Crisis calls for a housing policy ‘revolution’ as homelessness rises
On the day statistics reveal homelessness rising yet higher, homelessness charity Crisis calls for a housing policy 'revolution' to stem the rising tide of homelessness across the country.
It was revealed today that 50,290 households were accepted as homeless and met the strict criteria to be housed by their local council over the 2011/12 financial year - a 14% increase on 2010/11 and 26% rise since 2009/10, according to the Department for Communities and Local Government (DCLG).
The figures are released on the heels of disappointing house building statistics from the Homes and Communities Agency (HCA), which reveal there were just 15,698 affordable housing starts in 2011-12, down from 49,363 in 2010-11. It is estimated that 230,000 new houses are needed a year to keep up with demand.
Duncan Shrubsole, director of policy at Crisis, said: "This further rise in homelessness is yet another sign of the housing crisis we face. We are building just a tiny fraction of the new homes we need while government cuts to housing benefit are hitting households across the country and making it harder to re-house those who are already homeless. We need real action now - we need a housing policy revolution."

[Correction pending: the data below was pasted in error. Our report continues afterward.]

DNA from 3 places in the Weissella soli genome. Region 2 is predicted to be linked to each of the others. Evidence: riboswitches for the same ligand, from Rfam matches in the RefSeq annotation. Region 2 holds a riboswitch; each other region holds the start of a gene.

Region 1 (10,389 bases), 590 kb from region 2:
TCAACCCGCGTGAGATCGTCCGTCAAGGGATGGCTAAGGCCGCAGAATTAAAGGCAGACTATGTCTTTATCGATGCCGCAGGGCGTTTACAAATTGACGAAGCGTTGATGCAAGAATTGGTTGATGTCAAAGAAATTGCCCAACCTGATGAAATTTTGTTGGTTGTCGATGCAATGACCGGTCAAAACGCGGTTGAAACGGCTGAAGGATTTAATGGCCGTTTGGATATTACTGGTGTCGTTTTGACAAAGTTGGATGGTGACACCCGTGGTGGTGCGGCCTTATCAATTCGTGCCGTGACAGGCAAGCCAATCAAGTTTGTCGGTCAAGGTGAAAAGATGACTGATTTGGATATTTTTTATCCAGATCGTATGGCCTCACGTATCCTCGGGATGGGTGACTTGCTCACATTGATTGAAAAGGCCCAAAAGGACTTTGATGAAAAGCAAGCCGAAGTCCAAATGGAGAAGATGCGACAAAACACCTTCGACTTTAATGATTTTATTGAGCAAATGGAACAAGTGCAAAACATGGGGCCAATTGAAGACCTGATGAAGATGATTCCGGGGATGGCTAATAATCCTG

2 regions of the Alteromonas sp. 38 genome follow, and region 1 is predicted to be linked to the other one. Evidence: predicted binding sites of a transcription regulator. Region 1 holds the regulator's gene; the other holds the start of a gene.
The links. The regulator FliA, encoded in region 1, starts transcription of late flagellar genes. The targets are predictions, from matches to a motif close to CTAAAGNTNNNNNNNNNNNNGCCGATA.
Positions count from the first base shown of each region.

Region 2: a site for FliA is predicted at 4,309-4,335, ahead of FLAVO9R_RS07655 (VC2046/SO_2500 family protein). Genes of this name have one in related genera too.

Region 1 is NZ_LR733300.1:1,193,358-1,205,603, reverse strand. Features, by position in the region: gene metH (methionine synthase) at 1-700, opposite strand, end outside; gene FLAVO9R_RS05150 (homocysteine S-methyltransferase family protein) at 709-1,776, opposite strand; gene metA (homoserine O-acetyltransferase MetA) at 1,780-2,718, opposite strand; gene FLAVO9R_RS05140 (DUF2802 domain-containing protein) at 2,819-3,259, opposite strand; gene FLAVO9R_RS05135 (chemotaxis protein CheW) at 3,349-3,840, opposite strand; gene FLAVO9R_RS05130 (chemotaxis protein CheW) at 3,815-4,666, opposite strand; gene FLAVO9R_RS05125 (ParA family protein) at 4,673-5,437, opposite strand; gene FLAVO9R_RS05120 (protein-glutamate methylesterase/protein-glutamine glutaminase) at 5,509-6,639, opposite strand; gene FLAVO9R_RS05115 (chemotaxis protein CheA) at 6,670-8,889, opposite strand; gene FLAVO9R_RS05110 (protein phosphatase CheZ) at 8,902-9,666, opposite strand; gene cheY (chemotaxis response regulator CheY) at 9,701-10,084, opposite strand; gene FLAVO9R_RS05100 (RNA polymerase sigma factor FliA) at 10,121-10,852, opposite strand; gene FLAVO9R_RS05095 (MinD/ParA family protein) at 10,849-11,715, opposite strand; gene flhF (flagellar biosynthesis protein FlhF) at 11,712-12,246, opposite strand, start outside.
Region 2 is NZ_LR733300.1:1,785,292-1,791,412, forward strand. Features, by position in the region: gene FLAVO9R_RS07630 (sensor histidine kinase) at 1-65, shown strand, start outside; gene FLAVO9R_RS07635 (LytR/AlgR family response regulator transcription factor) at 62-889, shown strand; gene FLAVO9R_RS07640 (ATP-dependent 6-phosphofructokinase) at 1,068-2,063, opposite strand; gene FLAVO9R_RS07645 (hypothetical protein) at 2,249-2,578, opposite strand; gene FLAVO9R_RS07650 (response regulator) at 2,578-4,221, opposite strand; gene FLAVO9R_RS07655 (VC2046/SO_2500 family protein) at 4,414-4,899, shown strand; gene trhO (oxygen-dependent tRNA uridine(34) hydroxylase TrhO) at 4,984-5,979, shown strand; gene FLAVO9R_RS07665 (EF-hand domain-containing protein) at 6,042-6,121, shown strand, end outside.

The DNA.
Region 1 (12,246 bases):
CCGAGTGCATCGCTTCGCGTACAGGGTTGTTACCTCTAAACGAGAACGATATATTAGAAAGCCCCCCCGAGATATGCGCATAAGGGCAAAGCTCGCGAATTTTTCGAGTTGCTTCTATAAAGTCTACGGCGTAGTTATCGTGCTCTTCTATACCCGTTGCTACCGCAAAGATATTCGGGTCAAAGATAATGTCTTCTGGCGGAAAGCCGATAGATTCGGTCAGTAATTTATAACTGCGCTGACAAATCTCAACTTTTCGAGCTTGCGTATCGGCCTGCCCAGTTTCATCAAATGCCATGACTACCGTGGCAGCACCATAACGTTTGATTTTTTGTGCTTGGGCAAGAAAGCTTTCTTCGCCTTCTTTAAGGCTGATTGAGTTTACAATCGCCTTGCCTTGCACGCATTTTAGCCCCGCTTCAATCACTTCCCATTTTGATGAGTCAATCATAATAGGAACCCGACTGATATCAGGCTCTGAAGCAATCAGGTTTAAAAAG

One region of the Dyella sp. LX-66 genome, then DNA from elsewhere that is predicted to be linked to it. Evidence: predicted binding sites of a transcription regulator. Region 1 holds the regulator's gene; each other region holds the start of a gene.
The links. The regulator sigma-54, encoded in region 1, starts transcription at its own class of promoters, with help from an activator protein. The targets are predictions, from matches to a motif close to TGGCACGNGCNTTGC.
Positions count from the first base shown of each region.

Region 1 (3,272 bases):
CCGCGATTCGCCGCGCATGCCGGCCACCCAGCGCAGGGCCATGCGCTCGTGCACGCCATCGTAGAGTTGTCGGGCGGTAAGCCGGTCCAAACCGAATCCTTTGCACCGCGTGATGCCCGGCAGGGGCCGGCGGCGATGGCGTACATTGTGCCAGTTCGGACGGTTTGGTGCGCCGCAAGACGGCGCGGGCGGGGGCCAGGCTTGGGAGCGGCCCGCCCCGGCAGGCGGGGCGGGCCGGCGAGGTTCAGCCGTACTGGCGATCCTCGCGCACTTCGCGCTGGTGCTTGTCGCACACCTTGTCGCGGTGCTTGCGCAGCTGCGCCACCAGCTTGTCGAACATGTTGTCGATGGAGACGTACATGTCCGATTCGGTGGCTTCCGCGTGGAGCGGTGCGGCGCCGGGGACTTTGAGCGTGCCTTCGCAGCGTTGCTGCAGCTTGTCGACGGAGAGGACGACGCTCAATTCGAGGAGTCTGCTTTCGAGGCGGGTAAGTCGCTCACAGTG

Crisis is calling for:
- a dramatic increase in house building
- Government to rethink cuts to housing benefit
- a change in the law to ensure that all homeless people get the help they need from their local council - not just those who meet the strict Priority Need criteria
Today's figures also show a 40% rise in the number of households made homeless as a result of their private tenancy ending and a 15% rise in those homeless due to rent arrears. Of those accepted as homeless there has been a 44% increase in those housed in Bed and Breakfast accommodation compared to last year.